As we all know it, India has a very rich tradition of folk art and culture – the custodians of which are the tribes who continue to live in the interiors of various states of our country. Among the many types of folk art and cultures that still exist, Warli is one of the oldest forms, dating back to early 70s (originally the 10th century A.D. but gained actual recognition in the 70s). Its origin traces back into the Warli region of Maharashtra. The Warli tribes are usually found on the Northern outskirts of Mumbai, located in Western India. Basically, the Warli form of folk art uses geometric shapes such as circles, triangles, squares, hexagons, rectangles, and various others to further form different shapes that depict life and beliefs of the Warli tribe.
Back in the day, the tribal people would express themselves in their own vivid style through this art form on the walls of their houses. These unique designs would usually be painted their clay hut walls (very similar to how the ancient cavemen used their cave walls as their canvas!). To draw and paint shapes and figures, they used a white pigment – a mixture of rice, gum, and water (the gum acts as the binder). A bamboo stick is used as a paintbrush (its ends are chewed to give it the exact desired texture). Mainly done by the womenfolk of the tribe, these paintings were the only way of transmitting folklore to a populace that was not familiar with the written words.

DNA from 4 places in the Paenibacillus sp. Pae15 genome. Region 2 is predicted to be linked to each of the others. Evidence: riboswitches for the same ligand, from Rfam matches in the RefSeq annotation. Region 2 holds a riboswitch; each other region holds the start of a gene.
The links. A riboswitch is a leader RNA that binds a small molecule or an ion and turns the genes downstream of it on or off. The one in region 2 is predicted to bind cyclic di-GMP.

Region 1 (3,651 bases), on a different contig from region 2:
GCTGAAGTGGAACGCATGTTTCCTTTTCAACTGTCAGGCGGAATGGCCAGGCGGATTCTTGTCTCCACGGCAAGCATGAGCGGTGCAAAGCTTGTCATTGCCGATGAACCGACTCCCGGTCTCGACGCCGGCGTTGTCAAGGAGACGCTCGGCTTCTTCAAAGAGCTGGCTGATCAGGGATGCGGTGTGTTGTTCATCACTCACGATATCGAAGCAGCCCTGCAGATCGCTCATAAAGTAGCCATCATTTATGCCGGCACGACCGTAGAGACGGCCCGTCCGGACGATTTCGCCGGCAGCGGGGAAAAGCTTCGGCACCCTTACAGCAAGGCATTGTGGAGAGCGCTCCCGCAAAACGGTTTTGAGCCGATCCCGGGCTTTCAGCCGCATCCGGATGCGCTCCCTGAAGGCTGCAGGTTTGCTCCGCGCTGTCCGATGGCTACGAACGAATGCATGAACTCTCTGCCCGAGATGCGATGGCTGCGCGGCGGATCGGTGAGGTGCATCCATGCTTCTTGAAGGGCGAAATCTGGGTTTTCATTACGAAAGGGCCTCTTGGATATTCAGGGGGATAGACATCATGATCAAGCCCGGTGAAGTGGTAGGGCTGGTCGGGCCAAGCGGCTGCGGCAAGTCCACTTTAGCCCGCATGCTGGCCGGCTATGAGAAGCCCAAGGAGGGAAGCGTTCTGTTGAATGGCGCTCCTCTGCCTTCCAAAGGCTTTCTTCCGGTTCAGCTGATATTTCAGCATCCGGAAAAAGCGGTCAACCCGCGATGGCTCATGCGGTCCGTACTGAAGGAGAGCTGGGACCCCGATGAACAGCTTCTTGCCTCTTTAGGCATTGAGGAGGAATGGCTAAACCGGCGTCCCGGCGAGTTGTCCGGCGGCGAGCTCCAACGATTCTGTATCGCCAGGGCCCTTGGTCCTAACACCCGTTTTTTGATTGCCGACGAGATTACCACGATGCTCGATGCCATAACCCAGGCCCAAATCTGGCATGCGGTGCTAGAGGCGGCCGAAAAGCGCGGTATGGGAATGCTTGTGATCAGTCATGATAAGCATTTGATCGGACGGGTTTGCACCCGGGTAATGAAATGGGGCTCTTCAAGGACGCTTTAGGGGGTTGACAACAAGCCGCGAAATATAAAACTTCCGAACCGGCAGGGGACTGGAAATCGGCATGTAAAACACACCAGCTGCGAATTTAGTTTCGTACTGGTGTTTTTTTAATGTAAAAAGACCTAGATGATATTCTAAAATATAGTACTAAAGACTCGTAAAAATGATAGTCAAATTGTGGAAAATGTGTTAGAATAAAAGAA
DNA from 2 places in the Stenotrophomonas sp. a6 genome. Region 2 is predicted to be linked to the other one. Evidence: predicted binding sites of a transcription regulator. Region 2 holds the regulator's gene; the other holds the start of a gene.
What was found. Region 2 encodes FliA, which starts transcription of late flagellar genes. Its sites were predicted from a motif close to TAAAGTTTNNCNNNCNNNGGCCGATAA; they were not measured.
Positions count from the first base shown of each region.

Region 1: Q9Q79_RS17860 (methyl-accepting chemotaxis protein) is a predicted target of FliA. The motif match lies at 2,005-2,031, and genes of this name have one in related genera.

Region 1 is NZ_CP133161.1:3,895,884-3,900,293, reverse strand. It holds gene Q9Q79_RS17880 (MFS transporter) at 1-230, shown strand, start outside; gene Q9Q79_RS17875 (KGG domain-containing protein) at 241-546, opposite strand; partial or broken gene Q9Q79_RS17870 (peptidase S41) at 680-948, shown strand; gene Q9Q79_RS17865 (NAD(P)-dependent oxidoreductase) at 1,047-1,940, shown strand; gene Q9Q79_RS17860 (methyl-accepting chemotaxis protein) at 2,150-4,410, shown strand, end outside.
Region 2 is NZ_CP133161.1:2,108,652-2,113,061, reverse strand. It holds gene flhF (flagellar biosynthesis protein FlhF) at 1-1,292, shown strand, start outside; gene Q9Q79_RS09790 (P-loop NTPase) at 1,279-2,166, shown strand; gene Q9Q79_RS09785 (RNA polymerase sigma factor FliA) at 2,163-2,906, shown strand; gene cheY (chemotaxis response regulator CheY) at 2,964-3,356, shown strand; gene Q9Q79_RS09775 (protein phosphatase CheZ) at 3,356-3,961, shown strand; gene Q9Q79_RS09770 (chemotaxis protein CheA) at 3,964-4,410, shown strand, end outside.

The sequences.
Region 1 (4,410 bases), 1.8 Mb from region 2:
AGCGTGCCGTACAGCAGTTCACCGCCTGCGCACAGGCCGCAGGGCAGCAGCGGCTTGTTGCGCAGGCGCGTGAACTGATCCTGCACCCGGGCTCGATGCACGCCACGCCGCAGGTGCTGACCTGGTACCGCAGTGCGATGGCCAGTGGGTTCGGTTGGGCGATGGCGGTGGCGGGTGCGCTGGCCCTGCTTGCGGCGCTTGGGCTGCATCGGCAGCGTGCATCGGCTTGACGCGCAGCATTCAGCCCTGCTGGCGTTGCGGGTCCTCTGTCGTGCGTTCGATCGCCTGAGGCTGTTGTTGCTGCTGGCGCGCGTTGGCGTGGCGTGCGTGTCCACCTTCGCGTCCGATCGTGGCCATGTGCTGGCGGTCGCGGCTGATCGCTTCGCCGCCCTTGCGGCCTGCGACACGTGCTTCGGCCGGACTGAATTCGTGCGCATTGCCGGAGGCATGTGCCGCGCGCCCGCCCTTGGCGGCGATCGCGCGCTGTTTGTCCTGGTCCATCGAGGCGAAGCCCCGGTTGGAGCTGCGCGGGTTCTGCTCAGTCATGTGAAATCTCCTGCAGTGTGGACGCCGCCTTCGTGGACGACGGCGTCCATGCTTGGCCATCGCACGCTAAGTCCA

Among the many painting themes in this art form, one of the most popular themes is the spiral chain of humans around one central motif. This painting depicts the most important belief of the Warli tribe, which is – ‘life is an eternal journey, and it has no beginning and no end.’ One more major aspect of this folk art is that it does not depict mythological beliefs, deities, characters, or even images. It just depicts social life – their unique wedding rituals, their festivals, human beings and animals, scenes from everyday life such as dancing, hunting, sowing, harvesting, or just going about with a daily routine. In short, it is centred on the beautiful concept of Mother Nature, and the many other elements of nature as a whole. Another central aspect is the famous Tarpa dance. The Tarpa is a trumpet-like musical instrument, which is played by the Warli tribe men. The entire tribe dances to the tunes of this instrument by entwining their hands and moving in a circular motion around the person who is playing the Tarpa.
The paintings hold cultural and intellectual value and are considered traditional knowledge to be preserved for generations! The Warli paintings are simple, yet have such beautifully-delicate patterns, that one can’t ignore its raw appeal. Even today, the Warli tribe exists but still maintains their indigenous customs and traditions. The slowly, yet steadily growing popularity and most importantly, the commercialisation of these stunning paintings has uplifted this one-of-a-kind tribe.